Originally aired as part of the Platinum Jubilee celebrations for Queen Elizabeth ll, Elizabeth the Unseen Queen is a fascinating and emotional look at the life of the Queen from babe in arms through to her reign as Monarch of the United Kingdom and the Commonwealth. The documentary follows rare private moments from the Queen’s life, including her engagement at Balmoral and behind the scenes footage of her first tour abroad with her family.

But it is more than just a documentation of this beloved ruler’s life and the times that she grew up in, it also shows footage that may not have been seen before of the Queens parents, and grandparents during their respective reigns. The most poignant and emotive ingredient is that the Queen herself narrates the proceedings. It’s a rare opportunity to be able to hear the Queen speaking about her upbringing.  

Conveying her personal thoughts as they accompany some amazing pictures and footage which show the private and official moments of Royal life. It is I suppose like a fly on the wall account of the day-to-day goings on within the royal family, and a fascinating insight into how the Queen became the Monarch and her deep and heartfelt love of her family and the people of the United Kingdom and the Commonwealth, plus we see her beautiful smile that seemed to be able to light up the darkest of times.

One can clearly see how close a family they were, and how the closeness of that family and the love expressed shaped the young Princess Elizabeth into the person that became Queen and dedicated her entire life to serving her people. It was also a testament to the fact that the royal family were always keen to film the things they did as a family, and in turn again shows how dedicated and loving they all were and still are. The images are aided greatly by the musical score, which was composed by David Schweitzer, his beautiful, heart-warming compositions play almost continuously lending support to the emotive, poignant, and highly affecting film.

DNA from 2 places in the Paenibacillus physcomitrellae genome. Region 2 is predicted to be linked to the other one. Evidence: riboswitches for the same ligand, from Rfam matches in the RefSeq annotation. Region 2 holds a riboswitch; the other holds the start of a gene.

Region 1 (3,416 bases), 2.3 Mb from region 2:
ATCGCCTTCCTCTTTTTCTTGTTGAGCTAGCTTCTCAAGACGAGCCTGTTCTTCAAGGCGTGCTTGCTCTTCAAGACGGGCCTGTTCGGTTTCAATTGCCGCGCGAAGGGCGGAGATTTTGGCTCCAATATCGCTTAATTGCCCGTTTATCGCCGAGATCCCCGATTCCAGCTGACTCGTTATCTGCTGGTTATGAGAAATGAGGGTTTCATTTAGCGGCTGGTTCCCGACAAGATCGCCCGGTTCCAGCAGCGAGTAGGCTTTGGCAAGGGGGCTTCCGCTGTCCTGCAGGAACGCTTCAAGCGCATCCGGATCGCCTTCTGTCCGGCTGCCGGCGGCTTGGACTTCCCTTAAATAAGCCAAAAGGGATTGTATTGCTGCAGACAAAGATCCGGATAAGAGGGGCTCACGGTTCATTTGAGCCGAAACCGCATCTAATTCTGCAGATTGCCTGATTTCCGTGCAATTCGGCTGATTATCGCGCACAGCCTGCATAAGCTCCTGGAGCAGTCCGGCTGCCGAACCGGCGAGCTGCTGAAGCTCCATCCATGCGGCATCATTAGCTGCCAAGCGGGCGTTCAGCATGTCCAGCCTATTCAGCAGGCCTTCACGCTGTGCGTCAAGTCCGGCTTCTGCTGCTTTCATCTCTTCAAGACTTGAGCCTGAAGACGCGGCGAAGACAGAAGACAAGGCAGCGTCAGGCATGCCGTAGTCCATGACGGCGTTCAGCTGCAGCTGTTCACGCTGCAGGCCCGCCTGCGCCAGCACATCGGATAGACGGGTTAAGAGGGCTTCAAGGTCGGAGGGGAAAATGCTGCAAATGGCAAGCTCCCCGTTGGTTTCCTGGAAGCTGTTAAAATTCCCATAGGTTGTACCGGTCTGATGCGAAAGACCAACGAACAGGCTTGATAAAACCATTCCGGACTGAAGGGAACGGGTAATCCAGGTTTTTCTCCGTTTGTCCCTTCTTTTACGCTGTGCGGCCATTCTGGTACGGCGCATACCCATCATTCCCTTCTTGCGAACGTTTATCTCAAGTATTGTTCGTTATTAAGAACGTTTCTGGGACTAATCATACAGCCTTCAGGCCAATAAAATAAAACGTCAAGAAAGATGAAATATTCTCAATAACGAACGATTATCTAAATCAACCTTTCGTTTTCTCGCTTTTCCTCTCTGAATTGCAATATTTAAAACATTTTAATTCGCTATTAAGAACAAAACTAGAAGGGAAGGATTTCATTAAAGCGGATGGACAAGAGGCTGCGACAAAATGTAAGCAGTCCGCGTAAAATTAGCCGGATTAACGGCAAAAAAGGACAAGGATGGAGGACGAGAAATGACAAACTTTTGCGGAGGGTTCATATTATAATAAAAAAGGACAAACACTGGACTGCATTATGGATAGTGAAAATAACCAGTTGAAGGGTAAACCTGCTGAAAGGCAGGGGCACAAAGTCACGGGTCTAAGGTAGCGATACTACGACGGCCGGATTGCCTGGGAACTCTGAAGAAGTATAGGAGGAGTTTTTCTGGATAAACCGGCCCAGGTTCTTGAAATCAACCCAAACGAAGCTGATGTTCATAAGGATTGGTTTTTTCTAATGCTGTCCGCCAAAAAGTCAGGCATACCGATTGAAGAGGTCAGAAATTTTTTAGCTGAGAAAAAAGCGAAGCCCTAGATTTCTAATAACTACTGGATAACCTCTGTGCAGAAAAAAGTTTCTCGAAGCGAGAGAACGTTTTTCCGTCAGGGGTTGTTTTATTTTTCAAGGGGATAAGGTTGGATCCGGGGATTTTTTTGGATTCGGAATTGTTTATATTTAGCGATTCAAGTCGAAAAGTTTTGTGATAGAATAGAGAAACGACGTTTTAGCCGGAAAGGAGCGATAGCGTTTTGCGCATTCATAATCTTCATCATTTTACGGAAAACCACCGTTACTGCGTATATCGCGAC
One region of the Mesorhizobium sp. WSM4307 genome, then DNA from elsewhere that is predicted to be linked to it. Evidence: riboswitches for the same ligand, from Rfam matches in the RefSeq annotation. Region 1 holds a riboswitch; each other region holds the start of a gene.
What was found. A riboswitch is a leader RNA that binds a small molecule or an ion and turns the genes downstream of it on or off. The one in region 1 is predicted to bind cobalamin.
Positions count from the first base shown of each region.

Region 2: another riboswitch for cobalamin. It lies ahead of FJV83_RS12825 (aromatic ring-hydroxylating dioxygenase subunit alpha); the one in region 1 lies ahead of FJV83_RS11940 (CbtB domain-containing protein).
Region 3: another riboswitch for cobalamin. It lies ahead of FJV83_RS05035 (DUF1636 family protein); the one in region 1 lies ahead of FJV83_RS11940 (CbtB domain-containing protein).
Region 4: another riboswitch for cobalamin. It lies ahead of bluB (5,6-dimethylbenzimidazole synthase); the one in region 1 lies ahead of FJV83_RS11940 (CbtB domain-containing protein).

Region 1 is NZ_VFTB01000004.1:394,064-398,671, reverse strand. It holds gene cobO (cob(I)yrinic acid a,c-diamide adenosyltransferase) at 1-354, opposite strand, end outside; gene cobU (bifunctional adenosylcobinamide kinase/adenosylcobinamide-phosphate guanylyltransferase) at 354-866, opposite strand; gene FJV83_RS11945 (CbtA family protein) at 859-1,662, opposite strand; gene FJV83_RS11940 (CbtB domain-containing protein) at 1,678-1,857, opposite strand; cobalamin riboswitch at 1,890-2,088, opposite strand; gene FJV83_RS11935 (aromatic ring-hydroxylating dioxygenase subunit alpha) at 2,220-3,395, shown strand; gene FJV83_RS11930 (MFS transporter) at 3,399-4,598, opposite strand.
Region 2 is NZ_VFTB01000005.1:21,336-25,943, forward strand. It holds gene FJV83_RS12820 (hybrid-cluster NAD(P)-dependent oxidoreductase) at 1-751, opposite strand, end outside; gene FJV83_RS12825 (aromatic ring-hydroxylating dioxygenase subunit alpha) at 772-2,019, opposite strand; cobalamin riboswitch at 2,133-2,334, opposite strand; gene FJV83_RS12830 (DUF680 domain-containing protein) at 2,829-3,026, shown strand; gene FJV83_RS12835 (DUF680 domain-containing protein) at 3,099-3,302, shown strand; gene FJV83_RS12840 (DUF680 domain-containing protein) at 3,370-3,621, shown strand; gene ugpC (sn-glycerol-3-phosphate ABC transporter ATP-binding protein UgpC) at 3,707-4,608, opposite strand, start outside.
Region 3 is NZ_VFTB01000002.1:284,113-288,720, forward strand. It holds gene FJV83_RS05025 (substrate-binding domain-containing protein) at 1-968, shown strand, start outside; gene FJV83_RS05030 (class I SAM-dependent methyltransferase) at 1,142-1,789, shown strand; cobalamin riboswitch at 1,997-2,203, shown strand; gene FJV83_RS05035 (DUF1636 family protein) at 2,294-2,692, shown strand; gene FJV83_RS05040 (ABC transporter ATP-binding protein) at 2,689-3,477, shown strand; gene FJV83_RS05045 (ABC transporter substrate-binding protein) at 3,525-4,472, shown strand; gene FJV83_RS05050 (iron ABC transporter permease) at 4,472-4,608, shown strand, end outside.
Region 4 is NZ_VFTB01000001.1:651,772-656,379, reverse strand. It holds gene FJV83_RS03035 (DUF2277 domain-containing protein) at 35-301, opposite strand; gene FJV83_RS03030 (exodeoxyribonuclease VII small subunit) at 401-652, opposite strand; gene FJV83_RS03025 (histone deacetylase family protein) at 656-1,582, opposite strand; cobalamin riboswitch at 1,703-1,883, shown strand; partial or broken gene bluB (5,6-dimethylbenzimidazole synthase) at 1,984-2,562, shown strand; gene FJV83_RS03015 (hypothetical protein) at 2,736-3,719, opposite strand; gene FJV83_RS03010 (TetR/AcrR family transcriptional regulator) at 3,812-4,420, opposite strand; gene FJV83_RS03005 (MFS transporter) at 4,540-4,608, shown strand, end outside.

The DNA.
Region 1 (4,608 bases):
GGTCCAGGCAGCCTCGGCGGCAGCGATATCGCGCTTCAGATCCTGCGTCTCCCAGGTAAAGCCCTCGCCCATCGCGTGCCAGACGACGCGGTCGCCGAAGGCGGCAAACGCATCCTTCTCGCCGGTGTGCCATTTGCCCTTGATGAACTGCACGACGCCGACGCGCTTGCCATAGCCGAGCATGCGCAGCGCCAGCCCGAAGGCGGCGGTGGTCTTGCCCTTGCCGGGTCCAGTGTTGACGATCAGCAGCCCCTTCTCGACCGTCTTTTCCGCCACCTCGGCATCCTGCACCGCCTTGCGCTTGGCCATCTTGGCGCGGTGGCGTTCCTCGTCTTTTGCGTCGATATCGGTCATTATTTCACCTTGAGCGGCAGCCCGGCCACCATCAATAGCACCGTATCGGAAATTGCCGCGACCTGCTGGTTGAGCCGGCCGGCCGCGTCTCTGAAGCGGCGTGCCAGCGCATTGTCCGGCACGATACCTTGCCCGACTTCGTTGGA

As I watched for the first time back in June 2022, I did wonder if the eloquent and beguiling soundtrack would be released, alas it has not yet come to fruition, but maybe it will one day. The documentary directed by Simon Finch along with its haunting and pleasing score is even more precious now that Her Majesty has passed, leaving a void that will never be filled and a population of millions wondering what the future will bring.

The film is awash with subtle, elegant, and at times powerful musical passages and interludes, and has to it a typically English sound a sound that befits a Monarch. The composer underlining, punctuating, and enhancing so many moments that are charming and touching, with equally enchanting and sensitive compositions.

This is a documentary that no matter when viewed can never be watched without shedding tears of both sorrow and joy. At the moment there are no plans to release the score, which I personally think is a mistake, this is an enormously important documentary, and the music I feel becomes part of its heart and its soul. It is a score that should be released, a score that everyone should own, maybe we should write to the BBC and tell them that?

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